Monday, January 18, 2010

China Falters

The ongoing spat between China and Google shows China to be in a far weaker position than most people had imagined.

The key point that is known about the incident is that there was a coordinated attack from within China on Google Mail and at least a dozen other foreign companies. From public statements about the incident, it appears that it could only have been conducted by a collaboration between the Chinese central government and organized crime groups within China. Only the central government would have the ability to manipulate name servers locally and in real time, in response to the actions of individual Internet users, as was apparently done. Only organized crime groups would have the botnets to give the attack the scale that it had. The description of the attack suggests a precision of timing that could only have occurred with explicit coordination.

Collaboration between a central government and organized crime is something that is rarely seen outside of failed states such as Iran. Yet the tough talk from China on this issue strongly suggests that, to them, this criminal episode is considered business as usual. This kind of corruption, in other countries and other places, has made it almost impossible for businesses to function. That the Chinese central government accepts and endorses it is an extremely troubling sign for the future of the Chinese economy. Of course, if the economy falters, the government will also, not too long after.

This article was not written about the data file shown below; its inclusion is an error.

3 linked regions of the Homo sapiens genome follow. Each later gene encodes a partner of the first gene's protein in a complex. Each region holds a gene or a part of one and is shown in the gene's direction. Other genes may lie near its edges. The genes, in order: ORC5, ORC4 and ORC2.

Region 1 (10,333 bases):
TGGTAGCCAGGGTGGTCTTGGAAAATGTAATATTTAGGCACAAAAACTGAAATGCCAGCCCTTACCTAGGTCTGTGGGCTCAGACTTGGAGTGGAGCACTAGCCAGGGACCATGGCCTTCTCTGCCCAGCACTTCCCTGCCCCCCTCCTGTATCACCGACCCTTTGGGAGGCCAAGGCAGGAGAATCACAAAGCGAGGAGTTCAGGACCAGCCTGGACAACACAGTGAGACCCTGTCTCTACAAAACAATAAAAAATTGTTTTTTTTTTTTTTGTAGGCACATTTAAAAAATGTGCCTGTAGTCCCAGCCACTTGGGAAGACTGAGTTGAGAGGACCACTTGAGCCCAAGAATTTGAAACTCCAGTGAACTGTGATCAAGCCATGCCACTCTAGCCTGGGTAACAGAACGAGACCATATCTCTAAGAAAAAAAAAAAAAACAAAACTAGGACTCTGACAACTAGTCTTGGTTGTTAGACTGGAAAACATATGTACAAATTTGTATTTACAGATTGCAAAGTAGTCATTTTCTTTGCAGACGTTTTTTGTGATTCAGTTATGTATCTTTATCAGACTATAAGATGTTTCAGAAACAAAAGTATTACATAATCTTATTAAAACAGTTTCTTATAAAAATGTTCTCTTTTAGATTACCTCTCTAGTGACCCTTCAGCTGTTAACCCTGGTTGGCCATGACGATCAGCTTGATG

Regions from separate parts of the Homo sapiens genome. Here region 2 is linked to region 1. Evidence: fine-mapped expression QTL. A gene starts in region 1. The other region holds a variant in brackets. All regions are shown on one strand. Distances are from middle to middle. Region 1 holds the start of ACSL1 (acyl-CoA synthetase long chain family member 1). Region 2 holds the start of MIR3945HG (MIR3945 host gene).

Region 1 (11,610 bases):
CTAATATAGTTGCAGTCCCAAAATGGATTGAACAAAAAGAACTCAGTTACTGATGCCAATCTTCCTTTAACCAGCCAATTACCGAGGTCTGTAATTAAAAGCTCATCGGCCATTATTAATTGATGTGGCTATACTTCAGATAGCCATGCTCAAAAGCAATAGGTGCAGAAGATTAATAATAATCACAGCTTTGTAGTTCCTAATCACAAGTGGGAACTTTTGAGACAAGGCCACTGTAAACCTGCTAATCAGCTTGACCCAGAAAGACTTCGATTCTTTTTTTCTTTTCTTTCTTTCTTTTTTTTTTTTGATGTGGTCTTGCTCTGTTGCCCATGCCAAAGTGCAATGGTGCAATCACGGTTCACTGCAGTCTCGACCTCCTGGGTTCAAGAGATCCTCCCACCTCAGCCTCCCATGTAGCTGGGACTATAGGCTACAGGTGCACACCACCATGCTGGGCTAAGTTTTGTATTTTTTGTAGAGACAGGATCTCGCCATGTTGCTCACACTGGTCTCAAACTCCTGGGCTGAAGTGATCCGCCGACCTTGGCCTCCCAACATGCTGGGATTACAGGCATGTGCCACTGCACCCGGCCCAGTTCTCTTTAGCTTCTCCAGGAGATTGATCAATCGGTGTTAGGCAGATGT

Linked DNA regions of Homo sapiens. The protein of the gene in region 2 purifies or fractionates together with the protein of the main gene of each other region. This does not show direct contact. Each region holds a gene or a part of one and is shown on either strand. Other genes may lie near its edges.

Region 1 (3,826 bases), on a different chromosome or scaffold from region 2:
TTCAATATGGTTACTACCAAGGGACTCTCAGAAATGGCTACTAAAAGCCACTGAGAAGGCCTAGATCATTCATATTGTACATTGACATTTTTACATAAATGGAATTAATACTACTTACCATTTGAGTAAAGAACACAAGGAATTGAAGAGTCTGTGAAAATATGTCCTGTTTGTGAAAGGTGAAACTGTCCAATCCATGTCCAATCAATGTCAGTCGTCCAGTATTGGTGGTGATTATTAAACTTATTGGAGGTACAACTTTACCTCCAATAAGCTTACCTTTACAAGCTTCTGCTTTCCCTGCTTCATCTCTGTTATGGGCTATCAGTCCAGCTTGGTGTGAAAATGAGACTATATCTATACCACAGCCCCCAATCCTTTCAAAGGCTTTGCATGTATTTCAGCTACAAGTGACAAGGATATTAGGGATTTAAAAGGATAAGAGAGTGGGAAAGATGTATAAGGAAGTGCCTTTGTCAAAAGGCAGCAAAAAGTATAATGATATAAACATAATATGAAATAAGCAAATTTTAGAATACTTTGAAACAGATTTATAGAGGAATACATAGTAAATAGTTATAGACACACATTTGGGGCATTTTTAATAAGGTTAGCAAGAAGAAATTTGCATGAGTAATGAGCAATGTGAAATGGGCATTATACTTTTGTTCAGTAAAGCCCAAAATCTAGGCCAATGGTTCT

China, more than any other country, sees itself as the center of the world. In part this is because it has so many bright people. Yet that is irrelevant, economically speaking, if the government is so intent on keeping people from getting their work done. The Chinese central government may have logical justifications for its paranoia, but driving the world’s last great empire into poverty — the inevitable result of the track China has now shown it is on — is not the answer.